The Fall Trends of October 1889, according to Godey’s Lady Book, the leading women’s fashion magazine of the Victorian era.
Fig. 1. Ulster of dark blue cloth, belted into the waist. Felt-trimmed shoulder cape with silk, velvet and feather aigrette.
Fig. 2. Walking costume for lady, made of cloth. The front part of the skirt, full vest front, and lower part of sleeves are plaid, which comes with the costume. Straight skirt, with revers turned back. Hat of velvet, trimmed with feather, and small birds inside the brim.
Before the invention of the wrist watch, Victorian women would wear their hunter case watches as a necklace, adding ornate, engraved pieces to the chain. Thus, slide jewelry was born! Continue reading “Victorian Slide Jewelry”
Victorians firmly believed in the importance of wearing the appropriate clothing for every occasion. So how did Victorian women create their famous silhouette? With no fewer than seven undergarments! Continue reading “What Lies Beneath”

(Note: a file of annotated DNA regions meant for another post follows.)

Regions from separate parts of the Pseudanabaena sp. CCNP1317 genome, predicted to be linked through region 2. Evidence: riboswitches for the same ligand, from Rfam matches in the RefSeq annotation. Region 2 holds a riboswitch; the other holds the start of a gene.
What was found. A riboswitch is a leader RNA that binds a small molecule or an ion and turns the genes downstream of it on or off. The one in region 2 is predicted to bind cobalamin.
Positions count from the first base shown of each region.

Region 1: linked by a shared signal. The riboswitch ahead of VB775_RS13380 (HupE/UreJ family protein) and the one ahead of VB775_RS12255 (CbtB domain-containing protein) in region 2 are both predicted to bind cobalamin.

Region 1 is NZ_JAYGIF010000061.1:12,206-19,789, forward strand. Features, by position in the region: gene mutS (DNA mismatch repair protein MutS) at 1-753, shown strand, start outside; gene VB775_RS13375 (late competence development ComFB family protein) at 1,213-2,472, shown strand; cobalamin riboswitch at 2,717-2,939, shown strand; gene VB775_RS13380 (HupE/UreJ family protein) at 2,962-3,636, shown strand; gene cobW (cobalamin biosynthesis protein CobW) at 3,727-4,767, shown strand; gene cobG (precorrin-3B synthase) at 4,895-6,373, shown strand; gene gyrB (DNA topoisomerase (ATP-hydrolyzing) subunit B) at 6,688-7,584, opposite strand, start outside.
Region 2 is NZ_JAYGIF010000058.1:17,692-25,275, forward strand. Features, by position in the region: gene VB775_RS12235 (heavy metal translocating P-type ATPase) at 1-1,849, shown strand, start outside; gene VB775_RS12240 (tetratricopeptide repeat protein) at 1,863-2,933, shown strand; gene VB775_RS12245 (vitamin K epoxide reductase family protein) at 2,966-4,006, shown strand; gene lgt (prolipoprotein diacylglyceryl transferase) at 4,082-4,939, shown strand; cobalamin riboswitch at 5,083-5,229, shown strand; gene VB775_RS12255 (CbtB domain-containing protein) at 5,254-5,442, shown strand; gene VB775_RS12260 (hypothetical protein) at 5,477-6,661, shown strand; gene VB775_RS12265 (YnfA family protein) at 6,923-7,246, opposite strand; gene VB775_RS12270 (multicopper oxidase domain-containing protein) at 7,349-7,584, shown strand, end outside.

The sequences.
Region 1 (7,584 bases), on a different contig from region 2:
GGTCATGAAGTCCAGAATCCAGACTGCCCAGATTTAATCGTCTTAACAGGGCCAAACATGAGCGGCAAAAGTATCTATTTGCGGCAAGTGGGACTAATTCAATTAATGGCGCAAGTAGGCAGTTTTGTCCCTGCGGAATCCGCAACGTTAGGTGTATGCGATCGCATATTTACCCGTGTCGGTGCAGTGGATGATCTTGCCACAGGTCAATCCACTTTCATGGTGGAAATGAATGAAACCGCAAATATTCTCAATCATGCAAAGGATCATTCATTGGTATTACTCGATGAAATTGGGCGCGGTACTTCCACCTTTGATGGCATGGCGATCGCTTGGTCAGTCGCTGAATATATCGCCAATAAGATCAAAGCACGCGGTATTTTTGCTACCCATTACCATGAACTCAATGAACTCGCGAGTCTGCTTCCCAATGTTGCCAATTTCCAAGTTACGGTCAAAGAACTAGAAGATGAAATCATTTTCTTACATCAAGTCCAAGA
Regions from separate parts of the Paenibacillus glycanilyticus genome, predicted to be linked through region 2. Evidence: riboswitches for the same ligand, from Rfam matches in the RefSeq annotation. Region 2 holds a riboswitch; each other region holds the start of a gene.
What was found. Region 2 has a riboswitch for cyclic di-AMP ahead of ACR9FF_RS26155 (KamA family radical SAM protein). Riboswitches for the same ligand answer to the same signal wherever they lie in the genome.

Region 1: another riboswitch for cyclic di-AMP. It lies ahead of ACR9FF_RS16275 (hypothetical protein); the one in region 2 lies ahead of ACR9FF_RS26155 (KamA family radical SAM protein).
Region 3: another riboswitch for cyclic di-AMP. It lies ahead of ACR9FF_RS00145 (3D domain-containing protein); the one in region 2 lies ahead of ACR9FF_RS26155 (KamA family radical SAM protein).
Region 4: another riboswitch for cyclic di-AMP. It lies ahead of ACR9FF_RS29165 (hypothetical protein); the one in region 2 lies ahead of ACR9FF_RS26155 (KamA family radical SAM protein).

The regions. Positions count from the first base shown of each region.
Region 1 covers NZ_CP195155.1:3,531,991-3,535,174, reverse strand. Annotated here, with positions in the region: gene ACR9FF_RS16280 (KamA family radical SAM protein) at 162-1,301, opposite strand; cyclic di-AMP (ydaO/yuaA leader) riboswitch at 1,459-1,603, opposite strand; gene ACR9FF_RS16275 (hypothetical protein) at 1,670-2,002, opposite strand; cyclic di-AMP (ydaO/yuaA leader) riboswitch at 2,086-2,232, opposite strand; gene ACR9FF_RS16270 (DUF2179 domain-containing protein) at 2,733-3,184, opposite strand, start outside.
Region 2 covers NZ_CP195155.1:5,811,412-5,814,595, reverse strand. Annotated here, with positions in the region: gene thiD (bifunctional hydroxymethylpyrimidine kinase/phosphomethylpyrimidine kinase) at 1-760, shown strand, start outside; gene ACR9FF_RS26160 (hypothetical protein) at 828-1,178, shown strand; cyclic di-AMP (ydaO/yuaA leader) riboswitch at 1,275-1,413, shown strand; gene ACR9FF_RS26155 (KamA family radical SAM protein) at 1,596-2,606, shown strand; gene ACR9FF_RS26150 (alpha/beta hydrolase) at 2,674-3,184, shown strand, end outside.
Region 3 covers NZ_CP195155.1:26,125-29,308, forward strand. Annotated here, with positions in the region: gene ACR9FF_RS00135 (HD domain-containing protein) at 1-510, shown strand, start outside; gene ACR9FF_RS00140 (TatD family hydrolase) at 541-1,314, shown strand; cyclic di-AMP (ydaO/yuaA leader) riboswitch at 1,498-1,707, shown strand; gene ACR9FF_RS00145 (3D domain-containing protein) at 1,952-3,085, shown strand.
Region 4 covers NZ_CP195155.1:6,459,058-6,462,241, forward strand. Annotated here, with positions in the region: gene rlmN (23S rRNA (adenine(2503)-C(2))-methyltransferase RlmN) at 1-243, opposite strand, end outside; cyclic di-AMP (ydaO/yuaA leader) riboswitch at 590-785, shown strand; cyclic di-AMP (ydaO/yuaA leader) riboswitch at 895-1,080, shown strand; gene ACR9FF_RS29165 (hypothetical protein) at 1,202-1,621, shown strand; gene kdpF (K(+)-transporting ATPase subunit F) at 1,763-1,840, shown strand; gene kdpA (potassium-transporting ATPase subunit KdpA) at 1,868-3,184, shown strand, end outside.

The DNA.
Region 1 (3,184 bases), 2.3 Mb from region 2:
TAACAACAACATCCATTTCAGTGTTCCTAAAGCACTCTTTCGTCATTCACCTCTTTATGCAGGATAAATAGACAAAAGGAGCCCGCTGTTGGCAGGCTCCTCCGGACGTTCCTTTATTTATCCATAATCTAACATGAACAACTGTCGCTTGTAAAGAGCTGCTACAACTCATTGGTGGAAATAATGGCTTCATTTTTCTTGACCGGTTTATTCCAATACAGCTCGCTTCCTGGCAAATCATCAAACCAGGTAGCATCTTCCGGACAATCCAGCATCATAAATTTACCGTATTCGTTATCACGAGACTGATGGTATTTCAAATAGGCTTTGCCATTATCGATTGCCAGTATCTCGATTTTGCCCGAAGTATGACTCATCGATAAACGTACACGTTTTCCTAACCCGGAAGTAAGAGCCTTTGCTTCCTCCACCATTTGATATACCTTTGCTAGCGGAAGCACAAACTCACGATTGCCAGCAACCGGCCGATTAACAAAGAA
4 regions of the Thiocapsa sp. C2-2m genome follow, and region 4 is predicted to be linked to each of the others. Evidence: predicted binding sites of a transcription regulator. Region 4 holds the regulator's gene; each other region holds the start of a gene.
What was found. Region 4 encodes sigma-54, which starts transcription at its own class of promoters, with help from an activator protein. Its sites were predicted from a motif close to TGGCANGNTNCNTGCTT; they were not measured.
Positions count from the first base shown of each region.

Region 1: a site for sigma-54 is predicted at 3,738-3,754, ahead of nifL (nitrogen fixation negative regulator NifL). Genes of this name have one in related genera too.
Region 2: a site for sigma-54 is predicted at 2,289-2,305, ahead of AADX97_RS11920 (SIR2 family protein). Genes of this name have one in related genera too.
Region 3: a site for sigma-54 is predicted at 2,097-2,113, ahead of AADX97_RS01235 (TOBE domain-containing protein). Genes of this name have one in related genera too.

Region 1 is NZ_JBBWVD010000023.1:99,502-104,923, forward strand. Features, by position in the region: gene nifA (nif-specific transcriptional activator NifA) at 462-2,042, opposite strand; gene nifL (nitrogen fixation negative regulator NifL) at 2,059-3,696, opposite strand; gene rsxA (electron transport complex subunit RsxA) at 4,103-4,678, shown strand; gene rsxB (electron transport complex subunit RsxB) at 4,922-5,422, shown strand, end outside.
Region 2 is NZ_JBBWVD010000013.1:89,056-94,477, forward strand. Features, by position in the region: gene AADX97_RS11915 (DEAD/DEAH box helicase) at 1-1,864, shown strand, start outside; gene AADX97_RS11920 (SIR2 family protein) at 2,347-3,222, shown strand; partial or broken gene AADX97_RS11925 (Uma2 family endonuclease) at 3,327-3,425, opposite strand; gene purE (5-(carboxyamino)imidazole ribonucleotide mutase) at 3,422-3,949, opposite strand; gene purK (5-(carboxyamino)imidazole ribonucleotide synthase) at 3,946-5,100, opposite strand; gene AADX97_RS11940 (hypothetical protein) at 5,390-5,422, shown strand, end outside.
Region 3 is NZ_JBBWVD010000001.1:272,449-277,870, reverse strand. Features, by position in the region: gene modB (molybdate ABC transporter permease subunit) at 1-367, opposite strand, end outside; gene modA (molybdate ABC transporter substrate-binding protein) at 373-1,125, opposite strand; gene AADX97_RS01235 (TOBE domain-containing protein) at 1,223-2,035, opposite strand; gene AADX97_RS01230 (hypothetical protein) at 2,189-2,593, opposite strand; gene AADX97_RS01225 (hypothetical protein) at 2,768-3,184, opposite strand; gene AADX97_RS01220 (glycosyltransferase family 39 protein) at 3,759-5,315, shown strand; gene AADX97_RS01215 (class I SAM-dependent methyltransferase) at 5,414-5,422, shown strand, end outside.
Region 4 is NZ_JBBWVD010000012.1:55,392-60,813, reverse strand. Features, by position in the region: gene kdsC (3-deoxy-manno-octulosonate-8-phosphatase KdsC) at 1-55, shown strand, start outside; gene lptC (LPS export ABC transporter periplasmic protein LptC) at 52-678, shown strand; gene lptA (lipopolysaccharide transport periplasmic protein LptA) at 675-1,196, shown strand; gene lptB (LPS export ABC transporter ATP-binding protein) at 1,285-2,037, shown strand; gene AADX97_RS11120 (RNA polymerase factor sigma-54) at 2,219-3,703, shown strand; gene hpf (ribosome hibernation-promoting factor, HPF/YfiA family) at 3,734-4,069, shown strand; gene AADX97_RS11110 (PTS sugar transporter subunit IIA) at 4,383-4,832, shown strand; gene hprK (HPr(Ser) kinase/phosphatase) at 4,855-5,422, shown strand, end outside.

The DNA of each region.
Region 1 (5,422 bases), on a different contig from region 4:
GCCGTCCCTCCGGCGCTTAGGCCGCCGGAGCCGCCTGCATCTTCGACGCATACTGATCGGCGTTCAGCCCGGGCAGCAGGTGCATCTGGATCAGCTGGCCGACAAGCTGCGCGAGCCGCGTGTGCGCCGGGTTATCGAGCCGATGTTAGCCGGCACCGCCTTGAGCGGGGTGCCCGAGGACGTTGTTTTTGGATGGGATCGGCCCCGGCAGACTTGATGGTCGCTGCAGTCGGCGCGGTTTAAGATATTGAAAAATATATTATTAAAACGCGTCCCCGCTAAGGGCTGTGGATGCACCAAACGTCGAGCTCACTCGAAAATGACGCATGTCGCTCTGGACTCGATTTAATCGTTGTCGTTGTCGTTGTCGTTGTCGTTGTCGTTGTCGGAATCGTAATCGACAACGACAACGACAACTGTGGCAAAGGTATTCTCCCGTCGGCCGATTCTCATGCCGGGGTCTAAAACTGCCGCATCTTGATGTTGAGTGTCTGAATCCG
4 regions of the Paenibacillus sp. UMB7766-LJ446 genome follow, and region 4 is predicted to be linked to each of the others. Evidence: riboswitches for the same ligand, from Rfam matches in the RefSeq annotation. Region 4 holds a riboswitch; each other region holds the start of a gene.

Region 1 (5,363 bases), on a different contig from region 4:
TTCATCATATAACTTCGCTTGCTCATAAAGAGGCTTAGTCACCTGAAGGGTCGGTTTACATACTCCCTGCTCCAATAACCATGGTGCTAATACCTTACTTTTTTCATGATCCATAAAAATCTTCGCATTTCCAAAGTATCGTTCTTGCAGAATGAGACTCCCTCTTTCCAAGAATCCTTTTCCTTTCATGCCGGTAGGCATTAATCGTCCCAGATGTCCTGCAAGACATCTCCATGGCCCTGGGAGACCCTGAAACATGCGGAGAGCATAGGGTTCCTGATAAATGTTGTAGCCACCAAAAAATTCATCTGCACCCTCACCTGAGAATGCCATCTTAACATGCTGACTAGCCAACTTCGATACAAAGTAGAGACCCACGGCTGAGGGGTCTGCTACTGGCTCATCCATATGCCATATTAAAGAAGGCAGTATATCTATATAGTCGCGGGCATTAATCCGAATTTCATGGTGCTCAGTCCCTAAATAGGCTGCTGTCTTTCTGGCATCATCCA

The term “chintz” has come to imply a broad range of products bearing a vintage floral pattern—most commonly associated with porcelain china and polished upholstery fabric. Favorite patterns were comprised of delicate rose motif with meandering sprig stems connected by tiny hand-painted “spots”. The earliest records indicate that French cotton printers arrived in London in the mid-1600’s. They were known as “Calico Printers,” having mastered the craft of rendering colored patterns in layers upon silk and cotton. The process consisted of stretching a length of cloth upon which an engraved wooden block is stamped at even intervals in a variety of colored inks. With one hand the stamp block is precisely positioned while the other hand strikes the block to entrench the colour deeply within the fibers. Continue reading “Charming Chintz”